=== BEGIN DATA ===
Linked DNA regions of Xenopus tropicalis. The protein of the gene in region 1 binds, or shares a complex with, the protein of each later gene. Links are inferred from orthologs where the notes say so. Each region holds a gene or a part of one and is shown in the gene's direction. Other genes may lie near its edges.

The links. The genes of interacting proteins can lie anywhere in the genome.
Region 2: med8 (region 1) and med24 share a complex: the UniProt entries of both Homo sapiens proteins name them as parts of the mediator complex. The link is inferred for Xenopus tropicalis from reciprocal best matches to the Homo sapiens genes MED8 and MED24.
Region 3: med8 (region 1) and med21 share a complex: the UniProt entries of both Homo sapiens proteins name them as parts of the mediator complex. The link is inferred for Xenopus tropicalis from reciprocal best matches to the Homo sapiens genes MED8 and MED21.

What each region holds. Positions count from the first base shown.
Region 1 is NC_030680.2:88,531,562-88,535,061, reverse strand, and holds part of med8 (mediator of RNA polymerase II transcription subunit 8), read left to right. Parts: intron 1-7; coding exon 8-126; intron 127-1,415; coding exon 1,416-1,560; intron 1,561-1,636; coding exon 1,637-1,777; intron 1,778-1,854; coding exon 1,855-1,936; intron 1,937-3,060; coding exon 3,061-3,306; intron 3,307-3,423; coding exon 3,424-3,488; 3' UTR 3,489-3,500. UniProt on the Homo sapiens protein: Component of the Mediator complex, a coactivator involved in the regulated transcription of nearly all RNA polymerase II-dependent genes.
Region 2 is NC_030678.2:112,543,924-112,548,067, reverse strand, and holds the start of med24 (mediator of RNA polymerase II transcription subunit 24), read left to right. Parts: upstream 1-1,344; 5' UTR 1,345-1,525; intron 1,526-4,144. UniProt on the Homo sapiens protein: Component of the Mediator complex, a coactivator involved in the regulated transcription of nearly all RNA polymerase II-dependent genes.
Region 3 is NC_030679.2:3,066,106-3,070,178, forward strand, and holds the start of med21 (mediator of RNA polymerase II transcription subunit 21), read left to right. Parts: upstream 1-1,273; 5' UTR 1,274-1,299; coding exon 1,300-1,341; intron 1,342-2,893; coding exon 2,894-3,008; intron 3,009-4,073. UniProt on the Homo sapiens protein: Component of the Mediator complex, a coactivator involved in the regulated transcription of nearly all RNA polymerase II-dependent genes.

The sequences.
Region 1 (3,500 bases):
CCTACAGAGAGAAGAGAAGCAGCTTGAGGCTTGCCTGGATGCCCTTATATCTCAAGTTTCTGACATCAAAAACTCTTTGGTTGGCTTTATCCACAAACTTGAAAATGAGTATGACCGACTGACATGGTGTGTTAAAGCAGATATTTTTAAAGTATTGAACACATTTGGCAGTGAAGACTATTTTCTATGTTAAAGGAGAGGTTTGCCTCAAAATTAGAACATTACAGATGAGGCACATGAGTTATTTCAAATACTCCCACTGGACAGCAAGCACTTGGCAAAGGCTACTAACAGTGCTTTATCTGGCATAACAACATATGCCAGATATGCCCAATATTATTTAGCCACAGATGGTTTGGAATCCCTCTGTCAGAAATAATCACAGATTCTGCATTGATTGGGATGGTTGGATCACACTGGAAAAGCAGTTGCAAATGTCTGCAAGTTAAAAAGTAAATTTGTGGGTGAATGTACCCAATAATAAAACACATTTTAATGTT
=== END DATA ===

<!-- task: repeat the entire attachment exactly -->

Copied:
Linked DNA regions of Xenopus tropicalis. The protein of the gene in region 1 binds, or shares a complex with, the protein of each later gene. Links are inferred from orthologs where the notes say so. Each region holds a gene or a part of one and is shown in the gene's direction. Other genes may lie near its edges.

The links. The genes of interacting proteins can lie anywhere in the genome.
Region 2: med8 (region 1) and med24 share a complex: the UniProt entries of both Homo sapiens proteins name them as parts of the mediator complex. The link is inferred for Xenopus tropicalis from reciprocal best matches to the Homo sapiens genes MED8 and MED24.
Region 3: med8 (region 1) and med21 share a complex: the UniProt entries of both Homo sapiens proteins name them as parts of the mediator complex. The link is inferred for Xenopus tropicalis from reciprocal best matches to the Homo sapiens genes MED8 and MED21.

What each region holds. Positions count from the first base shown.
Region 1 is NC_030680.2:88,531,562-88,535,061, reverse strand, and holds part of med8 (mediator of RNA polymerase II transcription subunit 8), read left to right. Parts: intron 1-7; coding exon 8-126; intron 127-1,415; coding exon 1,416-1,560; intron 1,561-1,636; coding exon 1,637-1,777; intron 1,778-1,854; coding exon 1,855-1,936; intron 1,937-3,060; coding exon 3,061-3,306; intron 3,307-3,423; coding exon 3,424-3,488; 3' UTR 3,489-3,500. UniProt on the Homo sapiens protein: Component of the Mediator complex, a coactivator involved in the regulated transcription of nearly all RNA polymerase II-dependent genes.
Region 2 is NC_030678.2:112,543,924-112,548,067, reverse strand, and holds the start of med24 (mediator of RNA polymerase II transcription subunit 24), read left to right. Parts: upstream 1-1,344; 5' UTR 1,345-1,525; intron 1,526-4,144. UniProt on the Homo sapiens protein: Component of the Mediator complex, a coactivator involved in the regulated transcription of nearly all RNA polymerase II-dependent genes.
Region 3 is NC_030679.2:3,066,106-3,070,178, forward strand, and holds the start of med21 (mediator of RNA polymerase II transcription subunit 21), read left to right. Parts: upstream 1-1,273; 5' UTR 1,274-1,299; coding exon 1,300-1,341; intron 1,342-2,893; coding exon 2,894-3,008; intron 3,009-4,073. UniProt on the Homo sapiens protein: Component of the Mediator complex, a coactivator involved in the regulated transcription of nearly all RNA polymerase II-dependent genes.

The sequences.
Region 1 (3,500 bases):
CCTACAGAGAGAAGAGAAGCAGCTTGAGGCTTGCCTGGATGCCCTTATATCTCAAGTTTCTGACATCAAAAACTCTTTGGTTGGCTTTATCCACAAACTTGAAAATGAGTATGACCGACTGACATGGTGTGTTAAAGCAGATATTTTTAAAGTATTGAACACATTTGGCAGTGAAGACTATTTTCTATGTTAAAGGAGAGGTTTGCCTCAAAATTAGAACATTACAGATGAGGCACATGAGTTATTTCAAATACTCCCACTGGACAGCAAGCACTTGGCAAAGGCTACTAACAGTGCTTTATCTGGCATAACAACATATGCCAGATATGCCCAATATTATTTAGCCACAGATGGTTTGGAATCCCTCTGTCAGAAATAATCACAGATTCTGCATTGATTGGGATGGTTGGATCACACTGGAAAAGCAGTTGCAAATGTCTGCAAGTTAAAAAGTAAATTTGTGGGTGAATGTACCCAATAATAAAACACATTTTAATGTT